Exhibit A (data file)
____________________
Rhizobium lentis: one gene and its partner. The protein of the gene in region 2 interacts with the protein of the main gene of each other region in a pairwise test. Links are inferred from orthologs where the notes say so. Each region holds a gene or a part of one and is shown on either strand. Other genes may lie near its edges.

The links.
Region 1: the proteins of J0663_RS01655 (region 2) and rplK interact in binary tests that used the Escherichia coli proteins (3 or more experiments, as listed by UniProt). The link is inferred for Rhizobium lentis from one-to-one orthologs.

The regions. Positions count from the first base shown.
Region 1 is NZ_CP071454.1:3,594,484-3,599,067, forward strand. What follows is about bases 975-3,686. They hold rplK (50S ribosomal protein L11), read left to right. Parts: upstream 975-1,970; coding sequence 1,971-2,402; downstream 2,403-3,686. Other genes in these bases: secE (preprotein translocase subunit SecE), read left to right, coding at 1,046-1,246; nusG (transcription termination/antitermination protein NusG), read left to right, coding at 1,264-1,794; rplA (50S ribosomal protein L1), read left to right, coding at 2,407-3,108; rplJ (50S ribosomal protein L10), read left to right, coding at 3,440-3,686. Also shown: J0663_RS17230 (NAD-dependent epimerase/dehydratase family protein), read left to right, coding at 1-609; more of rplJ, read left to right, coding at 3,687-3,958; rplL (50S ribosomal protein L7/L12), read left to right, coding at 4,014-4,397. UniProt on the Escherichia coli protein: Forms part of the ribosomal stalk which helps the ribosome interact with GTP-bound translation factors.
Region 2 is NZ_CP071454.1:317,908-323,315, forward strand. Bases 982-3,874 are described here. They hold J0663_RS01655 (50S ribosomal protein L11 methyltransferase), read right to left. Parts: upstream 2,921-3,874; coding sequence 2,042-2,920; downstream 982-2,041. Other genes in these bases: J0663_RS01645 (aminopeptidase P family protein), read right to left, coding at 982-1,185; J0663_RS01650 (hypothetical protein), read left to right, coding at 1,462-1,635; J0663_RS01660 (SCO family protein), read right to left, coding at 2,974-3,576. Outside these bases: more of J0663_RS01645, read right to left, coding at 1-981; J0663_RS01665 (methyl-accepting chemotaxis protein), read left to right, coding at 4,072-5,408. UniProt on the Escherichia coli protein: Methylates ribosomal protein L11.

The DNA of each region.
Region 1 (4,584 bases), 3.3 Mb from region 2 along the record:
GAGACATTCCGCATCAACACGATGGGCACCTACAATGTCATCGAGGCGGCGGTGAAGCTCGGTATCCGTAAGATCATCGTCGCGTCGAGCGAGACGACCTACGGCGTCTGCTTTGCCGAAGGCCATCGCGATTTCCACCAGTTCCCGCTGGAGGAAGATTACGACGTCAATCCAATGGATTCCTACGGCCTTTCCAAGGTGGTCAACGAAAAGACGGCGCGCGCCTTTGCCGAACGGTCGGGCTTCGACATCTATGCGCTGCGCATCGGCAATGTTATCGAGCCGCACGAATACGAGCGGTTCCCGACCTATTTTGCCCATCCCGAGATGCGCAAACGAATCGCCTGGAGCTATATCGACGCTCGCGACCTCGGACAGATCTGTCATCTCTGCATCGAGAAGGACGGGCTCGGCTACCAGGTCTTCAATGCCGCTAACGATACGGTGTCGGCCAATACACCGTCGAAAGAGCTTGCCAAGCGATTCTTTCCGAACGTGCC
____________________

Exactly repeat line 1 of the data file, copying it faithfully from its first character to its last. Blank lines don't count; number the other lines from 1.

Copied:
Rhizobium lentis: one gene and its partner. The protein of the gene in region 2 interacts with the protein of the main gene of each other region in a pairwise test. Links are inferred from orthologs where the notes say so. Each region holds a gene or a part of one and is shown on either strand. Other genes may lie near its edges.